Thursday, May 28, 2009

Life Happens

A lot has happened in our lives over the last month including several funerals. Pisces came home from the third in less than two weeks and said "I'm all funeralled out." I know what he means. It has been very sad even though none of the deaths were unexpected.
But life goes on and while all this has been happening I've been working steadily away at Tom Collins House Writers' Centre. I'm very happy with the amount of work I've done - much better than I would have expected considering the external stresses and interruptions. The sequel to my first novel has reached the 45,000 word mark and I've also done some serious editing and rewriting of other work. All well and good you might say but it has brought home to me that trying to work full-time at home is not so easy unless you can go off somewhere that normal life can't invade. I am deeply envious of those writers who have a sanctum away from the house.

Tuesday, May 19, 2009

Rain Rain Come and Stay

I was sitting in my room at Tom Collins House this morning gazing out the window - having just discovered I had a plot hole about five miles wide so I had to rewrite a whole section instead of moving forward - when the sunlight disappeared. Rain had been forecast but we all know that doesn't signify much, does it. I wouldn't want to be a weather forecaster. Would you? Talk about a thankless task! Anyway I assumed clouds were passing overhead and went back to work.

Then I heard it. The sweetest sound in a dry land. The first soft kiss of rain on a corrugated iron roof, gentle as a caress. I went out onto the veranda to welcome it. It's been so long since we had any rain and we've just had the driest April on record. I couldn't help it.

"Hello, rain," I said. "I'm pleased you've come."

The drops stuttered. For a horrible moment I wondered if that was it, if the shower had finished, but no, it was only gathering strength to become steady soaking rain.

As it built up kookaburras burst out in a fanfare of laughter - it seemed they too were welcoming the rain. They started in the high branches of a eucalyptus tree just outside the door then moved in a graceful swoop to the very top of the enormous Norfolk pine opposite. I heard them for the first time yesterday afternoon as I was about to leave but they were so high and the sun was so bright I couldn't see them. Today, up so high, they looked like miniatures of themselves, bathing among the top most branches and laughing raucously all the while.

I was surprised - mainly because it is so long since we had rain - at how its scent filled the air. First there was a hint of freshness that turned to the unique aroma of dry wood being doused in water. Then as the rain continued, came the perfume of the wet Australian bush - damp earth, eucalyptus leaves and moist air. Wonderful.

The builders at work on the restoration of Matty Furphy's house have a radio on - its "easy listening" music a counterpoint to the birds all of whom have come out for a noisy bath, the background swish of cars on the wet road and the pat pot pat of raindrops on dry leaves.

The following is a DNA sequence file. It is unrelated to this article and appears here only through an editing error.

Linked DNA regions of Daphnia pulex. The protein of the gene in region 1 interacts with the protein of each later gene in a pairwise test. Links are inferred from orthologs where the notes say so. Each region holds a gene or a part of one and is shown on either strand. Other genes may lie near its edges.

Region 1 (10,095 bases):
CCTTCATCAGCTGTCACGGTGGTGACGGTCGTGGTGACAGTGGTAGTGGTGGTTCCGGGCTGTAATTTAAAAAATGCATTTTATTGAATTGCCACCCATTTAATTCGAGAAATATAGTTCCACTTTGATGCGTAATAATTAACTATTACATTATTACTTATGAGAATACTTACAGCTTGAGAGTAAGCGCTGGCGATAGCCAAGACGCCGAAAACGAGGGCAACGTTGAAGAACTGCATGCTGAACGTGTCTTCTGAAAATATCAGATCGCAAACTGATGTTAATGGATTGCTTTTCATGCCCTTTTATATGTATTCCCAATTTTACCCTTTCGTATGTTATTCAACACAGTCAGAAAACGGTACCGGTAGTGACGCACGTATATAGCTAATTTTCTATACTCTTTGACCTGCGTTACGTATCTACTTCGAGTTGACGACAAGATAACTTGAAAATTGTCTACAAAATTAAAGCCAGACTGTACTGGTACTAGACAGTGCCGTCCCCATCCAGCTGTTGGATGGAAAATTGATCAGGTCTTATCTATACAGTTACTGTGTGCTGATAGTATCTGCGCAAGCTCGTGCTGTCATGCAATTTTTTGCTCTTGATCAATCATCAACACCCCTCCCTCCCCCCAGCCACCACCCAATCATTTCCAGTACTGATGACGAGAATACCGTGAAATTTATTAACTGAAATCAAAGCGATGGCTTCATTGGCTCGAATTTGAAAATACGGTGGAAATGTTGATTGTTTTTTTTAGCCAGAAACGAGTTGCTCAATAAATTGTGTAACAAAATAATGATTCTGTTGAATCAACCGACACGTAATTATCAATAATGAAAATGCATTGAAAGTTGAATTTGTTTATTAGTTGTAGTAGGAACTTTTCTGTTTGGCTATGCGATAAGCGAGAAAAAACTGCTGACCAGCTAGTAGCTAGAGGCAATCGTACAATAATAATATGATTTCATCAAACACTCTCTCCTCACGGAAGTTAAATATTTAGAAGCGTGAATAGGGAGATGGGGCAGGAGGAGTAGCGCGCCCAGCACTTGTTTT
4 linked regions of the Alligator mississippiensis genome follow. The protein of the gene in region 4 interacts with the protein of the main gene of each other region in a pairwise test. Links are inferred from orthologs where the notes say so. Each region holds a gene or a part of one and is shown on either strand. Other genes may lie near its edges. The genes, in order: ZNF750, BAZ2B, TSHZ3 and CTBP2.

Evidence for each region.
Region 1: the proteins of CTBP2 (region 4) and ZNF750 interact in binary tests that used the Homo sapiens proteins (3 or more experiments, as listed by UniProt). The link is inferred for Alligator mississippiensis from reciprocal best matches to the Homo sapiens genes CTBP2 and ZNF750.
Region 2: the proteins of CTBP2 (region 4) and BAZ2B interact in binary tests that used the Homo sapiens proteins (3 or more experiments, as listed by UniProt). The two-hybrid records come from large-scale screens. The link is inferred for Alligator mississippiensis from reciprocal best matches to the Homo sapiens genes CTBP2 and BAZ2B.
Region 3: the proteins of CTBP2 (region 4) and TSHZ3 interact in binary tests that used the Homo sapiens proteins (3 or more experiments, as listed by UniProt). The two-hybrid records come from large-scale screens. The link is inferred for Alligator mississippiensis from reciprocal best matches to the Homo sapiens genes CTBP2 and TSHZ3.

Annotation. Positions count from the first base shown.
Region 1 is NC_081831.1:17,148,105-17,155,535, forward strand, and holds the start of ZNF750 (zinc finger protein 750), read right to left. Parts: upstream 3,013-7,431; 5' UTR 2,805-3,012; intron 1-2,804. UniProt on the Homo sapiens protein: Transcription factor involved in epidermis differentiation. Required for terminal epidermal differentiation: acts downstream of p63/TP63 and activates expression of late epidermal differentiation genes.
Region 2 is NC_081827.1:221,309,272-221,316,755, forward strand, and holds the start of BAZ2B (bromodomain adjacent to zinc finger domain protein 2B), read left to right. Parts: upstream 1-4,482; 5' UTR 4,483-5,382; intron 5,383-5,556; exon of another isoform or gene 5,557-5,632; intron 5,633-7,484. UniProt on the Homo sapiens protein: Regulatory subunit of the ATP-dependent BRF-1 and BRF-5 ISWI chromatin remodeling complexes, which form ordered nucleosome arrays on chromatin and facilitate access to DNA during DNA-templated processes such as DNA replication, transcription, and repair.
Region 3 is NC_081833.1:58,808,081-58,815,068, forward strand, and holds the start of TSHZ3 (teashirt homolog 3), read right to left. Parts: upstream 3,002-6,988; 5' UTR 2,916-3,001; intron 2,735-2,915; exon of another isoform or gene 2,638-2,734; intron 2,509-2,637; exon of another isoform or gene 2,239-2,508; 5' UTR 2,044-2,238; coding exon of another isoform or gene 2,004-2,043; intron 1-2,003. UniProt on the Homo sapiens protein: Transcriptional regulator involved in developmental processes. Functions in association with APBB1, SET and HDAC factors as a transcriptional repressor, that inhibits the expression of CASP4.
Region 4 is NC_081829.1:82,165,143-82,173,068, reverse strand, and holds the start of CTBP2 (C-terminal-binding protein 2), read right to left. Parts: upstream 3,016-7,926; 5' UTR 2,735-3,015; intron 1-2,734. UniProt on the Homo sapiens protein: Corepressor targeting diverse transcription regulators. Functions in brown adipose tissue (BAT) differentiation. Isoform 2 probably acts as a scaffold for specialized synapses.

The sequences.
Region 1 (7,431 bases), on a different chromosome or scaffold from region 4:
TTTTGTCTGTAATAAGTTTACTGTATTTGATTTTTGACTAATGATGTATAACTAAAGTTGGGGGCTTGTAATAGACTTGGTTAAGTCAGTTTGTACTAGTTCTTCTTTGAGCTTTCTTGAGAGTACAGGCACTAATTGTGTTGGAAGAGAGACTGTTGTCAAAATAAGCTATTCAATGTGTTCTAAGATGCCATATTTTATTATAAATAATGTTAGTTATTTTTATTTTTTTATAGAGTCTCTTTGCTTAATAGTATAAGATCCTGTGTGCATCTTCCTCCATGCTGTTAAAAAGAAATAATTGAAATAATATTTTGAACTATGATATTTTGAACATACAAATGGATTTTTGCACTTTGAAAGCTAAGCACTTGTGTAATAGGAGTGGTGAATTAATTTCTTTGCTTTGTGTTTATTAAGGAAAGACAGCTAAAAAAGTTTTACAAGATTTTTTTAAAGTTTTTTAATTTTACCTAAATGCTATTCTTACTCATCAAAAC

The rain lasted about an hour but we need more before it will do much good. The ground is so dry streamlets carried most of it down into the hollow.

And when I got home Pisces was out in the front garden among the parched plants cleaning out the bone dry drain. Not one drop had fallen here.

Monday, May 11, 2009

Of Work and Funerals

I had a really productive week at TCH with about seven thousand words added to the WIP plus getting the structure sorted so it works better and some general tidying up. I'm well pleased with that but would be happier if I hadn't been laid low with a bug all weekend which I'm still struggling with today. Still with only four hours available today I managed to get down around 700 words, update the character list and fix the map. This has been bugging me for months and given my characters wander over a vast area having a map to work from is critical. So not so many words but much else of use and relevance.

The reason for there only being four hours at the writers centre was there was also a funeral to go to today. The father of one of my oldest friends has passed away. I feel rather surrounded with death and dying at the moment with friends and family suffering serious or terminal illness. It has made me think about a lot of things and involved considerable reassessment of my life. It has also made me think about how we as a society live our lives.

Within living memory it was common for babies to be born at home attended by a midwife or a general practitioner if there was reason to assume that there might be a problem with the birth (or when a father-to-be panicked). Obstetricians were only available to those with considerable money. The better off women might go to a lying in hospital usually run by a midwife with a doctor on call but the majority of babies came into the world in their mother's bed in their future house. Later, when they grew old and infirm, they would be taken care of in the family home to eventually die in their own bed surrounded by their families.